Now, teaching English is really not all that complicated, especially when the lessons come out of a book, and I do have some history developing a competency in the subject matter. I do speak English fairly well. But this process- watching people follow a lesson plan, watching people get distracted, in developing strategies to keep focused-helps me to stay entertained while helping people develop a new skill. simply, having never done this before, I do find this to be a clumsy process.

I left Sacred Heart earlier today. I hopped on a bus, and found myself a place to eat. I wandered about Target's aisles with no intention of purchasing anything. I decided to go home. Now target is located in a shopping center called The Plant. When I cross the street I realized that I was at the Oak Hill cemetery . Yesterday was all Saints day, and today is All Souls Day, all blended in with the Dia de Los Muertos.

It just seemed perfectly natural for me to want to go in. I hadn't planned on it. I just decided that on All Souls Day it made sense to visit the cemetery. The people at the cemetery told me that they opened-meaning they started burying dead people there-probably around 1850. In 160 years I got to believe that a lot of people have found there final resting spot at this location. This includes in my case, my grandparents, and a number of friends. So, I do not feel bad when I forget where people are buried. I know several people who visit their relatives on a regular basis and I just don't have the history of doing that.

I found the main office of the cemetery. I told one lady inside that I wanted to locate a grave, and she copied down the names, disappearing down the hall to an office. She eventually came back to me, with a map in hand, and showed me the way to Veterans Park, a section where I guess many veterans are buried. All of the men buried in this section, were buried in 1970. I found the grave, spent some time in quiet, and prepared to leave.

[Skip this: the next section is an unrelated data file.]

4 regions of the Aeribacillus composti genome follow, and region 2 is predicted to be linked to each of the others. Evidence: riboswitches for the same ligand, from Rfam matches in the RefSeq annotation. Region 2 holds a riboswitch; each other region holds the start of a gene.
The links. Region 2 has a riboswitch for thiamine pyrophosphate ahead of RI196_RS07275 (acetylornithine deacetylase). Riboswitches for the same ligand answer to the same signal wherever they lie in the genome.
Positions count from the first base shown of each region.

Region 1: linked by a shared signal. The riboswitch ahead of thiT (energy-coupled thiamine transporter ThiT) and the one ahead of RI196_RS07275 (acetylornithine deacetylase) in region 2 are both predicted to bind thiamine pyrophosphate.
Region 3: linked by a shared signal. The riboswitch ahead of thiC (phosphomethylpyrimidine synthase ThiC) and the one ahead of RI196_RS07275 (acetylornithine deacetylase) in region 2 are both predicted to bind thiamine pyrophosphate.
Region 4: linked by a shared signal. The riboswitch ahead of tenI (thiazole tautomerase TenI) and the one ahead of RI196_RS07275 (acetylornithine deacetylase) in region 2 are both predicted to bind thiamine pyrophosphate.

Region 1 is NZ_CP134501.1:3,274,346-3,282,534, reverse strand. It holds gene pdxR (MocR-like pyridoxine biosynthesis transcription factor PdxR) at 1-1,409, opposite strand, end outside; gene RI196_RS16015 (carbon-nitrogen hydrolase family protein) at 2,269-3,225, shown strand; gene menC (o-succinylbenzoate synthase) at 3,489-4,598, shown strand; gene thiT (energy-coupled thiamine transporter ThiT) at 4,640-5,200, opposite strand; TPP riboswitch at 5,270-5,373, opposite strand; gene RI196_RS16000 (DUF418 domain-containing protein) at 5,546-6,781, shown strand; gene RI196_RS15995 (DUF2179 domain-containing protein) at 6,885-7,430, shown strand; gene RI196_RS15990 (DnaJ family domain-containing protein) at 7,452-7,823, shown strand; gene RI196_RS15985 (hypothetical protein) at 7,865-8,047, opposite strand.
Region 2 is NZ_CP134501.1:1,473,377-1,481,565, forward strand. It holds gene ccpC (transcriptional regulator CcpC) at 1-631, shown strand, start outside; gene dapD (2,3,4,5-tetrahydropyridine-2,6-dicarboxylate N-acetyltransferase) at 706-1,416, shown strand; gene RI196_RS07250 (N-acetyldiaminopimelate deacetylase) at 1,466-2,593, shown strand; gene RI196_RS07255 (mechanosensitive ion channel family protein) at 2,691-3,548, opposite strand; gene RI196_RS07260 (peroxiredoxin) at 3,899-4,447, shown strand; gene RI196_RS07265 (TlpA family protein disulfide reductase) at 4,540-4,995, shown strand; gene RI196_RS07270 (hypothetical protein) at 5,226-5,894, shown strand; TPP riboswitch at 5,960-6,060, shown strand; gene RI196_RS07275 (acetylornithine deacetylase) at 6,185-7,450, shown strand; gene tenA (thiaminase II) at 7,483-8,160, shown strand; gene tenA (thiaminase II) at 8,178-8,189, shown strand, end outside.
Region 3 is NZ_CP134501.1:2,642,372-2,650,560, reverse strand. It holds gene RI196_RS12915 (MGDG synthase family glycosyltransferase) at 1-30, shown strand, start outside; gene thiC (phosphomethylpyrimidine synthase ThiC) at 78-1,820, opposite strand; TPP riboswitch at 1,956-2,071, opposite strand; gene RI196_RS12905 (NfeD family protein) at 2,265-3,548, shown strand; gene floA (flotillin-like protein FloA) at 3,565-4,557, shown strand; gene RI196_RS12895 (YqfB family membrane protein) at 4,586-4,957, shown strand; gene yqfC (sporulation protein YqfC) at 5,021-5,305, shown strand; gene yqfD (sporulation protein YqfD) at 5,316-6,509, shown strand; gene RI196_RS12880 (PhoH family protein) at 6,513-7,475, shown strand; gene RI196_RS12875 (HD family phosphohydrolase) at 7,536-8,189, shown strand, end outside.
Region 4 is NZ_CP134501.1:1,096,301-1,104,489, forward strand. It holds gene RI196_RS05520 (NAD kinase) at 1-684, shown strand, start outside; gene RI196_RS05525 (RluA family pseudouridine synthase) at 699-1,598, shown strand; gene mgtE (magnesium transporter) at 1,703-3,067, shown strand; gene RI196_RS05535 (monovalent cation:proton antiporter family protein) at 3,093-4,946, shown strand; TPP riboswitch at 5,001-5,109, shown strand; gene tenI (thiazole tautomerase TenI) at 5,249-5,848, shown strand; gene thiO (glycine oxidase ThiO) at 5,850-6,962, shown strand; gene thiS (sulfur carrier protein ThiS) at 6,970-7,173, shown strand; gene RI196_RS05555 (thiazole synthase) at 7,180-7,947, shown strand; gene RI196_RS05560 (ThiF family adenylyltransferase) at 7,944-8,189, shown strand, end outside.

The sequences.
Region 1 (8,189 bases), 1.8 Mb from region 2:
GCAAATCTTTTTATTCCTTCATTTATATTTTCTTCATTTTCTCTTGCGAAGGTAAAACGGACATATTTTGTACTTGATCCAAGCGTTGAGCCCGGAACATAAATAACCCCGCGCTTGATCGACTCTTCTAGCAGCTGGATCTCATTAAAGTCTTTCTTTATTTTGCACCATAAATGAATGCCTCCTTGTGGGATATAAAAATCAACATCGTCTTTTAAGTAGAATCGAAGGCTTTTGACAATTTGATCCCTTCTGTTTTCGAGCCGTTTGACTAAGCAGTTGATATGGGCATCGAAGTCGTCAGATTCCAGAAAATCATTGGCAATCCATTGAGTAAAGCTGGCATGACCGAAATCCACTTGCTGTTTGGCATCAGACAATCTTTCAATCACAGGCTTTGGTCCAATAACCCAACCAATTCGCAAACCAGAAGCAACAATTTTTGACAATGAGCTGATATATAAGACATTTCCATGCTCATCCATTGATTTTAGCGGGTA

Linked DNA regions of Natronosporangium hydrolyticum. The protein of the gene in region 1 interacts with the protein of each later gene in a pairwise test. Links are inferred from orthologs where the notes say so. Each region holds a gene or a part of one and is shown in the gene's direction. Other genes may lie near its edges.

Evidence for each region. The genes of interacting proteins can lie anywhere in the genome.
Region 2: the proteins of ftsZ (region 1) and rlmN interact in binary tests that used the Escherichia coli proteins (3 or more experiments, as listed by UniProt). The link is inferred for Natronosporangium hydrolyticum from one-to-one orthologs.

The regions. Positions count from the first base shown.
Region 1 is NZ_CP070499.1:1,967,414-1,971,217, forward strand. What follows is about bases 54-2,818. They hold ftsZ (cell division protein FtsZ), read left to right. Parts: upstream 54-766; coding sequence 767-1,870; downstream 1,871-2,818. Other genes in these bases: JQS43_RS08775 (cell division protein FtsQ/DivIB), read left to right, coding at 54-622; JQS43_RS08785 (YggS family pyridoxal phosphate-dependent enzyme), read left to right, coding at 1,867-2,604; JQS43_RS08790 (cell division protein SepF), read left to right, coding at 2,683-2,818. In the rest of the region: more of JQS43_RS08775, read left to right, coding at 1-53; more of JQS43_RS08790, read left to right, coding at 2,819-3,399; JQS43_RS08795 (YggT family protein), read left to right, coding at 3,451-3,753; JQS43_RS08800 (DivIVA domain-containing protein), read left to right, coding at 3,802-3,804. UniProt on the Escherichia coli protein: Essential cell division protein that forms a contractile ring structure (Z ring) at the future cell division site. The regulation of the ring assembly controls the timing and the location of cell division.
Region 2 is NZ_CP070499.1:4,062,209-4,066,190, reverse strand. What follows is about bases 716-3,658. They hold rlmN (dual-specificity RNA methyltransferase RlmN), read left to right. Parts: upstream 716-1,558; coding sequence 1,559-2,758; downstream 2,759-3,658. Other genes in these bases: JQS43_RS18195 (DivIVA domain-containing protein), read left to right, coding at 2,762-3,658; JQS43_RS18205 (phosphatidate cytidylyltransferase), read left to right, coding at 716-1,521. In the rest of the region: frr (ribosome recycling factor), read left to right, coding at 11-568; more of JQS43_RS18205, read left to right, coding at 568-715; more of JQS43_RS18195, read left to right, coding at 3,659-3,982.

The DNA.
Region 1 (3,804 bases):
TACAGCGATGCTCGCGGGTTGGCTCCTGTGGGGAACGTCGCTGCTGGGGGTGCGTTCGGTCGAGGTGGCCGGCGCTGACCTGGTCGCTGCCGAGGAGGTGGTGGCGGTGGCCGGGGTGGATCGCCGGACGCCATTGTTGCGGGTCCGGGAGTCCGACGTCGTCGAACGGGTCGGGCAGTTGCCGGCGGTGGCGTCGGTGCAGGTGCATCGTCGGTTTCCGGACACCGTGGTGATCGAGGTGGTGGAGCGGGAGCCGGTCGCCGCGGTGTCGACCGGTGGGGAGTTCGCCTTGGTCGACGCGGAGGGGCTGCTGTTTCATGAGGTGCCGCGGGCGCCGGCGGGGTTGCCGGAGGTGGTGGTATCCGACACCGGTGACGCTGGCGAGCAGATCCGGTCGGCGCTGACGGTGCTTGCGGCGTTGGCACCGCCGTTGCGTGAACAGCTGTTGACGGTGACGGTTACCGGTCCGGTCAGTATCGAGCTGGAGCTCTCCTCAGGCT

I suppose all this when it just seemed like some silly quiet reflection, but there was an action sequence. I found myself most reflective about the fact that I last visited here on two feet. My exit was prompted not so much by my quiet reflection or prayer; I decided to leave when I realized I needed to go to the bathroom. The motors on my chair whirresd and whined. I I could feel my chair almost sluggish in the loose dirt and grass. I rolled my chair all the way to the meeting point between the the grass and the pavement.

An old cemetery like this has the benefits of having several visitors on a regular basis. when my wheelchair hit that meeting point, I discovered that my chair did not want to move anymore; it was stuck. I quickly surrendered myself to the fates. I knew that I was powerless at that moment. I also knew that I still had to go to the bathroom. My eyes scanned the roads separating the different fields of gravestones. sweat was breaking out of my forehead . I was no longer fixated on anything except finding someone to help me.One-hundred yards away, I saw a woman driving in a car, slowly.

I started waving. I started waving with both hands, and that car slowed down even more. Eventually, the car turned around and drove closer to where I was. The lady began by just staring at me, and I called out to her, explaining that I could not move. She came to my rescue. By leveraging her body against the back of my chair she was able to provide it just enough weight that I was able to force myself back up onto the sidewalk. I thanked her and I thanked her again. I then expedited my exit to the office building where a public restroom is available. (okay so it's not much of an action sequence). Another tragedy avoided.

Thank you for reading.